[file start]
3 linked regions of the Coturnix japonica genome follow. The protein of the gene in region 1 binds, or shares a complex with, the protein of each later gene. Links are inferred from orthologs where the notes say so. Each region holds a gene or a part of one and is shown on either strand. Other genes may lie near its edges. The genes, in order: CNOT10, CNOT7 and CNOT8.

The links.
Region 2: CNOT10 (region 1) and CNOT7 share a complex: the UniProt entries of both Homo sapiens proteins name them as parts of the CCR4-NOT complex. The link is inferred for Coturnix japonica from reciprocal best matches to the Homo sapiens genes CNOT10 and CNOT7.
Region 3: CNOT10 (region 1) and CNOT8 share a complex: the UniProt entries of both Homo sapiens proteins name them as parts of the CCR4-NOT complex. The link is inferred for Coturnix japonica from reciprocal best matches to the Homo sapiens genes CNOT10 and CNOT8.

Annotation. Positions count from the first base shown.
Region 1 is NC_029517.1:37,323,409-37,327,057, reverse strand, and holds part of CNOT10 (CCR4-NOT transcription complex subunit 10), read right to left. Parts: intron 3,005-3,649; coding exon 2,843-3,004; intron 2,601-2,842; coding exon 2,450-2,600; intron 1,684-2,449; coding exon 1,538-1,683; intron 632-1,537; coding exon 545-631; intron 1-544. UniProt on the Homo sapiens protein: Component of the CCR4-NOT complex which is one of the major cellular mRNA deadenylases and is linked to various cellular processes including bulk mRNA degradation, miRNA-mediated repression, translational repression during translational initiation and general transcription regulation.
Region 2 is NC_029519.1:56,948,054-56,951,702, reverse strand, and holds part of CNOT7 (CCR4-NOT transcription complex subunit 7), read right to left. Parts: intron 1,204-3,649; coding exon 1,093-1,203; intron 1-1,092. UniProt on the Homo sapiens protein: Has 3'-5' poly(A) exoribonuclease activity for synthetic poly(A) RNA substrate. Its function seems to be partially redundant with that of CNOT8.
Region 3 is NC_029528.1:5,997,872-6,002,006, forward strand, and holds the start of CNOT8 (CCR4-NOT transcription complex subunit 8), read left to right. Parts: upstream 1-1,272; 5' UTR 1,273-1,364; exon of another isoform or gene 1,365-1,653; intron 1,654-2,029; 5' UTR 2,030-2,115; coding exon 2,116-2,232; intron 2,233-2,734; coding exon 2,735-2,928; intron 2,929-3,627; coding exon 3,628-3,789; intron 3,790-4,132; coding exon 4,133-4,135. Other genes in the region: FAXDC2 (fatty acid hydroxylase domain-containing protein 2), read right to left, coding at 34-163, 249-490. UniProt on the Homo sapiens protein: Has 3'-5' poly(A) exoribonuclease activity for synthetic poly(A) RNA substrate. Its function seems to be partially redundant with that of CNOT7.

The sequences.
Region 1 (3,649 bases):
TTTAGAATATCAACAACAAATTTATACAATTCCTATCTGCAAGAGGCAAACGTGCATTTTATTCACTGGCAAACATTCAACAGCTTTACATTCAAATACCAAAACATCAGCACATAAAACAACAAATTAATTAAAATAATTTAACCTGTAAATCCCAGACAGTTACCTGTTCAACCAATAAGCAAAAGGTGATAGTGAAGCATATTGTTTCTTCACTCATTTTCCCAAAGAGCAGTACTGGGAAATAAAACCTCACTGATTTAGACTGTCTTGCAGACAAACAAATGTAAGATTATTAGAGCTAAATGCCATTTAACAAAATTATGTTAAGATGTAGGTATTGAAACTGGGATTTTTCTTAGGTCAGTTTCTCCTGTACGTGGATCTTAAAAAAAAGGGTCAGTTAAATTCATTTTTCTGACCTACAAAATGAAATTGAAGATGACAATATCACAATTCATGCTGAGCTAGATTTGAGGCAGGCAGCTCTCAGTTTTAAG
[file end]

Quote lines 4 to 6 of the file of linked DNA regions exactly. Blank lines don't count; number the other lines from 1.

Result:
Region 3: CNOT10 (region 1) and CNOT8 share a complex: the UniProt entries of both Homo sapiens proteins name them as parts of the CCR4-NOT complex. The link is inferred for Coturnix japonica from reciprocal best matches to the Homo sapiens genes CNOT10 and CNOT8.

Annotation. Positions count from the first base shown.
Region 1 is NC_029517.1:37,323,409-37,327,057, reverse strand, and holds part of CNOT10 (CCR4-NOT transcription complex subunit 10), read right to left. Parts: intron 3,005-3,649; coding exon 2,843-3,004; intron 2,601-2,842; coding exon 2,450-2,600; intron 1,684-2,449; coding exon 1,538-1,683; intron 632-1,537; coding exon 545-631; intron 1-544. UniProt on the Homo sapiens protein: Component of the CCR4-NOT complex which is one of the major cellular mRNA deadenylases and is linked to various cellular processes including bulk mRNA degradation, miRNA-mediated repression, translational repression during translational initiation and general transcription regulation.